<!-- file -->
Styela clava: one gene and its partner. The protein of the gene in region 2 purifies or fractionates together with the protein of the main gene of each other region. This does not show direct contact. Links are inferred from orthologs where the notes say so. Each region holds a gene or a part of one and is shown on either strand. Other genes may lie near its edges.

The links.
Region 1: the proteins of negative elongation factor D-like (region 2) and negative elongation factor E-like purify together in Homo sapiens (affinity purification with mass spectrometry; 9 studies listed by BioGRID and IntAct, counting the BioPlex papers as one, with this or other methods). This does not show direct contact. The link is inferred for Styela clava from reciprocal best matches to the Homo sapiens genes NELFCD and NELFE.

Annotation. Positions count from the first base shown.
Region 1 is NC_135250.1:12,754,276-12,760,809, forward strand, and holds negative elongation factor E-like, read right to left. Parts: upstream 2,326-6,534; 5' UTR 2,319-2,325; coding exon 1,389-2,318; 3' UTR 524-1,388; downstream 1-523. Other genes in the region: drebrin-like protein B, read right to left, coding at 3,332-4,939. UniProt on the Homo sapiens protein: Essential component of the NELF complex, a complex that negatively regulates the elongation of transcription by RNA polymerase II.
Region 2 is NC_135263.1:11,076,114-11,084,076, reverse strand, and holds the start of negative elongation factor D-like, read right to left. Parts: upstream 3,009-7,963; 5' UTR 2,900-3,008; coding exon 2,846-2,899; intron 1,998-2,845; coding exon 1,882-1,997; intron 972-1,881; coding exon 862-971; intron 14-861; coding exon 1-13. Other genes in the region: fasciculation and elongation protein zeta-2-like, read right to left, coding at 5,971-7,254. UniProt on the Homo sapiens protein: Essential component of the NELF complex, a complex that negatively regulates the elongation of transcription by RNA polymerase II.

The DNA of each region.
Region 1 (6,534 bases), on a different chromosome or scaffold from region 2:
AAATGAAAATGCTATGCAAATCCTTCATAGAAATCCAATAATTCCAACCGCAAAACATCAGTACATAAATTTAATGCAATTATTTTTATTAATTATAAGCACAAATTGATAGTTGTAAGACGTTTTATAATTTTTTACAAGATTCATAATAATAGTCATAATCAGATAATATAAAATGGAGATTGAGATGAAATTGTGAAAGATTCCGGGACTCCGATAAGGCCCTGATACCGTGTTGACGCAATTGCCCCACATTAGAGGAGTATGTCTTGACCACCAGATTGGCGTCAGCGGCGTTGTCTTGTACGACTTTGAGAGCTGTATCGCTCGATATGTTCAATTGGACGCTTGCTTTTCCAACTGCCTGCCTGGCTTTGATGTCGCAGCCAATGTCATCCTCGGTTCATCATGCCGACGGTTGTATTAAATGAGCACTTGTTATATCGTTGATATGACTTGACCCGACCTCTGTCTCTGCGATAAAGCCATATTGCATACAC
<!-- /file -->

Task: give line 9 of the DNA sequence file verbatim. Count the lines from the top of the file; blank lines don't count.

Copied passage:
AAATGAAAATGCTATGCAAATCCTTCATAGAAATCCAATAATTCCAACCGCAAAACATCAGTACATAAATTTAATGCAATTATTTTTATTAATTATAAGCACAAATTGATAGTTGTAAGACGTTTTATAATTTTTTACAAGATTCATAATAATAGTCATAATCAGATAATATAAAATGGAGATTGAGATGAAATTGTGAAAGATTCCGGGACTCCGATAAGGCCCTGATACCGTGTTGACGCAATTGCCCCACATTAGAGGAGTATGTCTTGACCACCAGATTGGCGTCAGCGGCGTTGTCTTGTACGACTTTGAGAGCTGTATCGCTCGATATGTTCAATTGGACGCTTGCTTTTCCAACTGCCTGCCTGGCTTTGATGTCGCAGCCAATGTCATCCTCGGTTCATCATGCCGACGGTTGTATTAAATGAGCACTTGTTATATCGTTGATATGACTTGACCCGACCTCTGTCTCTGCGATAAAGCCATATTGCATACAC